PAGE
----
Willie Perdomo, P.O.P



pop pop pop pop pop you aya chose a poem by a poet named michael her biggest blessing and he came out of the vahana movement during the mid-60s out of the University of Bristol people vienna's and the poems called vital politics suspend the song live by Bible verse for once listen to me speak without true the heart doesn't melt it stops in horror and from death or breaks from wars and weaken listen that first of all then unleash your tongue your fists if necessary suspend song please and speak normally or hardly at all and to me too though I'm already on the blacklist and the read of those love and peace bread freedom for all for those of us changing the world with a few Swift kicks of light with words of flesh and bone to the Bailey dog of our own death whenever someone falls in vain I chose his poem because for me it's always a remind of not to take poetry for granted and the translation was done by political white kids who had did this anthology of Puerto Rican poetry this is what I found this poem just spoke to me as far as even the urgency I think of what it means to be a poet in the world where there's so many things happening that affect you in one way or another and the poetry true true he's not something to be taken as a luxury other thing and that some reminder of that for me I followed up with a poem from a collection that I almost done with called the essential hits of shorty bong bong and these are poems written almost as a lifecycle of not even a life cycle but more a moment in a percussionist life where he gets to record just one time with his big band and it's supposed to be based on an experience that my uncle had whom I never met but it was a way of kind of exercising what that would have been like for him to sit in with the cesta all-stars in 1976 and at that moment so the first poem is called where to start you could always start with the used to of things at first the sky bags for attitude someone to talk under when Charlie bhagnani heard my first lick I was faded tape and shrimp I broke Knight into gold and for lack of jumping skills no boogie to boast with I went in hard laughs darkness into science breath pumped to death I can't front poet I've added Mambo Kings rampage city blocks like back-to-back hurricanes dropped full with killer speed but cast this lyric and fairy dust bare the head just enough that it doesn't get bit and you would be placing a bomb when no threat is said to exist so yeah I chose a broad question in why do I write poetry and it's a question I'm asked all the time from the second grade visit to the college workshop someone is always asking why do you write poetry and I think I always kind of face the challenge of answering that question differently every time out and basically I think one of the answers in my replies has been that it's always been writing poetry has always been a way to combat the the times I've been in silence the many times I think that I've been silence even as a young person in the world where you're trying to sort of express some sort of opinion or feeling or even a joke or snap and somebody like I shut up that was right that wasn't cool that wasn't funny and I think writing poems is a way to get at that silence I also think that I have this image of kid Torres who's I was about nine ten years old and he was walking on a rooftop ledge it was six stories up and it felt like they were playing follow the leader he was the leader and he walked on the rooftop letters from one end of the building to another like a Wallenda almost you know and I was just oh I was in Maya in my room looking at him walk across this rooftop ledge and I always wanted to walk on that rooftop ledge and I think writing poems is a lot like you know walking on that roof top layers that that sense of being an aspiring being courageous of being at risk as well one of the things that always breathe into the poem is how do i navigate two worlds at once and that's always a challenge for me as a poet that maintenance of of good and bad right or wrong but even more so taking those things and reversing them turning them upside down so that what you think is good is actually bad what you think is right is actually borrowing and furthermore you're not really there to say that it's right or wrong but your reader it audience can ascertain that for themselves so those are few I think of a few of the reasons I think I I write poetry and I think this general tendency to get at you know the sadness of humanity the excitement of humanity the conflict the chaos I think of being of human in the world in the modern world and that and to let go so so yeah I'm formulating a question the answer to this question for every day of the year I think so hopefully I plan to have like 365 answers for this question you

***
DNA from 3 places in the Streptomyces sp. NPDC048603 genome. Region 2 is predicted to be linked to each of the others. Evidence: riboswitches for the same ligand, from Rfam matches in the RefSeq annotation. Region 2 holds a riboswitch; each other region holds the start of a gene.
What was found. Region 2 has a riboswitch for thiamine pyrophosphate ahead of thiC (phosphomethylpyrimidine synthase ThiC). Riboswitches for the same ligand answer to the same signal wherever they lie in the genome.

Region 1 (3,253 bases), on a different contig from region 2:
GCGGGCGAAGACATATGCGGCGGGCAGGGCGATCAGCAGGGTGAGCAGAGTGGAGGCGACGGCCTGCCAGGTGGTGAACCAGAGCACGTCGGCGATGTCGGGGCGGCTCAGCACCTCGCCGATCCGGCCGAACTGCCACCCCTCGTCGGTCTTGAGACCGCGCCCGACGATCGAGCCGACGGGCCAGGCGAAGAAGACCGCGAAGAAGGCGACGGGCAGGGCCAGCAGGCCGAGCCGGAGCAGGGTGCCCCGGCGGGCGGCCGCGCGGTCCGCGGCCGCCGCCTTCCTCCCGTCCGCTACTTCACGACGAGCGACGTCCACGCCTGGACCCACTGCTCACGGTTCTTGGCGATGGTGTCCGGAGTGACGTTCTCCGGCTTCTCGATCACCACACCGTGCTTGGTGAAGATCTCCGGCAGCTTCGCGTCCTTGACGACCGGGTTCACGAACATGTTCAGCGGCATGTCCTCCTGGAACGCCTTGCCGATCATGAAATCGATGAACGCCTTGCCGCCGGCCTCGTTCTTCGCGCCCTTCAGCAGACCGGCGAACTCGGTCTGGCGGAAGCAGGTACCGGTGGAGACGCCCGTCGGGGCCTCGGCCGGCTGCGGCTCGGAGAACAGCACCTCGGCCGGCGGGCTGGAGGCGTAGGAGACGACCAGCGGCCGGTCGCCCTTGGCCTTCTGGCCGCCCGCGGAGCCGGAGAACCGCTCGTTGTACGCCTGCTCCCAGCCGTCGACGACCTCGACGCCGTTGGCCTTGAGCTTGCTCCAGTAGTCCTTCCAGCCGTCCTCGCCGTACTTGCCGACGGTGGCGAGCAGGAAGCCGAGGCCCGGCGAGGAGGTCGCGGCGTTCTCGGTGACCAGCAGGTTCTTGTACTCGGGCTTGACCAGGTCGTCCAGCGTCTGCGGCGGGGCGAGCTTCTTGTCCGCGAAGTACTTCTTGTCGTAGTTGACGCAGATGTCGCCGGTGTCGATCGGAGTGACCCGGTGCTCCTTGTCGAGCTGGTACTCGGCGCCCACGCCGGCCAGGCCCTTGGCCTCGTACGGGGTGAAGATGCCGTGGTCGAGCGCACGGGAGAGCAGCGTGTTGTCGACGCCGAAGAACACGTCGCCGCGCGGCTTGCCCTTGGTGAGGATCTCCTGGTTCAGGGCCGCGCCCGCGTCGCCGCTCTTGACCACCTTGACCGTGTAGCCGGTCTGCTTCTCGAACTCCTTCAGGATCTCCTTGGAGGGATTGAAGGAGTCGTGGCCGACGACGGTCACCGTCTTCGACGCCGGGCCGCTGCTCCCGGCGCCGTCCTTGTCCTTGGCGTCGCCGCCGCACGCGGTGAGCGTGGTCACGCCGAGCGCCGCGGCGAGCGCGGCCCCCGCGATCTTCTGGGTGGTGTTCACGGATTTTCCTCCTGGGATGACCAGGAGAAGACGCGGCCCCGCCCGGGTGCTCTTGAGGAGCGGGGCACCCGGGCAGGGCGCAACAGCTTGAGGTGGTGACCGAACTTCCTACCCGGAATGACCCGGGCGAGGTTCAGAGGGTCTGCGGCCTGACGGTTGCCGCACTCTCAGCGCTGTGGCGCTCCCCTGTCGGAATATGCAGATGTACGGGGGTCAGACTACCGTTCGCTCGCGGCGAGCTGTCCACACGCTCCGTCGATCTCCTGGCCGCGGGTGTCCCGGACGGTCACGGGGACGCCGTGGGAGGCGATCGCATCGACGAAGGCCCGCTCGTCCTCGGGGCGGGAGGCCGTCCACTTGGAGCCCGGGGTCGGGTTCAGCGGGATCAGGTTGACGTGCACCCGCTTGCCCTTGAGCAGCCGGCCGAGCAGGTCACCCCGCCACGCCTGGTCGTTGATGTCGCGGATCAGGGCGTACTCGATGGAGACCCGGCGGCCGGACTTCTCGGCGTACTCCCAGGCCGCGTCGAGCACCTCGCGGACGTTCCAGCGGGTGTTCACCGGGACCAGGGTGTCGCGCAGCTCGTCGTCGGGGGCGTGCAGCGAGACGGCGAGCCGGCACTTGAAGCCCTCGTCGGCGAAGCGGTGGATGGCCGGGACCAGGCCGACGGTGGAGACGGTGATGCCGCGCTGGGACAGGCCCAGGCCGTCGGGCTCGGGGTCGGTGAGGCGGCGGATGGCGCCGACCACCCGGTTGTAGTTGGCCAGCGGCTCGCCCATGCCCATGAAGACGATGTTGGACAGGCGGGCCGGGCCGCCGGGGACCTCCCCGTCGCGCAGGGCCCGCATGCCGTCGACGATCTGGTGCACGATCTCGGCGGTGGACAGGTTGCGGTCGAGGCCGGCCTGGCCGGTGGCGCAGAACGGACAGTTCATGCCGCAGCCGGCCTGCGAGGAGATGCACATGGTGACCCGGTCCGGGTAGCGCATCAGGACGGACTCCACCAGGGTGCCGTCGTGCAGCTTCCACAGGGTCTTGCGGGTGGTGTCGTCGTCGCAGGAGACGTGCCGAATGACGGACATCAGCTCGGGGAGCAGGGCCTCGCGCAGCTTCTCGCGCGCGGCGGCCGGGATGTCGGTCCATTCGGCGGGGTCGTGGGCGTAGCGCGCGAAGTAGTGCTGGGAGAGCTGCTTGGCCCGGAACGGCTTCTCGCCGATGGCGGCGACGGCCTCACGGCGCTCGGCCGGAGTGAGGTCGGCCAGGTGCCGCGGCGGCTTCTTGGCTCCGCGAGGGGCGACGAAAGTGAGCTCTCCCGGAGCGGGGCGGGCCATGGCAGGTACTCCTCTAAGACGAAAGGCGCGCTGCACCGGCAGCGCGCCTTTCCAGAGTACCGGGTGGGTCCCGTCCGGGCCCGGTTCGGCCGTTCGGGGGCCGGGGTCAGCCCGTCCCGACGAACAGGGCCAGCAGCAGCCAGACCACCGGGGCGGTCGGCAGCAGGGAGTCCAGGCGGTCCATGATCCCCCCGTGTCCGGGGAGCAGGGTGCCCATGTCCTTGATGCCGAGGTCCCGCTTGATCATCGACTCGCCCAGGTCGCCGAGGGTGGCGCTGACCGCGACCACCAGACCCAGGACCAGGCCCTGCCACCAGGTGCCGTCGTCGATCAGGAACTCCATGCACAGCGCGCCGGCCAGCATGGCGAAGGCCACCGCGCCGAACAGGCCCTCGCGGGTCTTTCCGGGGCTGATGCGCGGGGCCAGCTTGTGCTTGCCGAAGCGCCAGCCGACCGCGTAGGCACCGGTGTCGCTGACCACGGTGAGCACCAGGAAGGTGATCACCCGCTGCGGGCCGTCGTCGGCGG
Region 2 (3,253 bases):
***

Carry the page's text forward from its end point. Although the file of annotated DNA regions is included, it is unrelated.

1 thought on “Willie Perdomo, P.O.P

Leave a Reply

Your email address will not be published. Required fields are marked *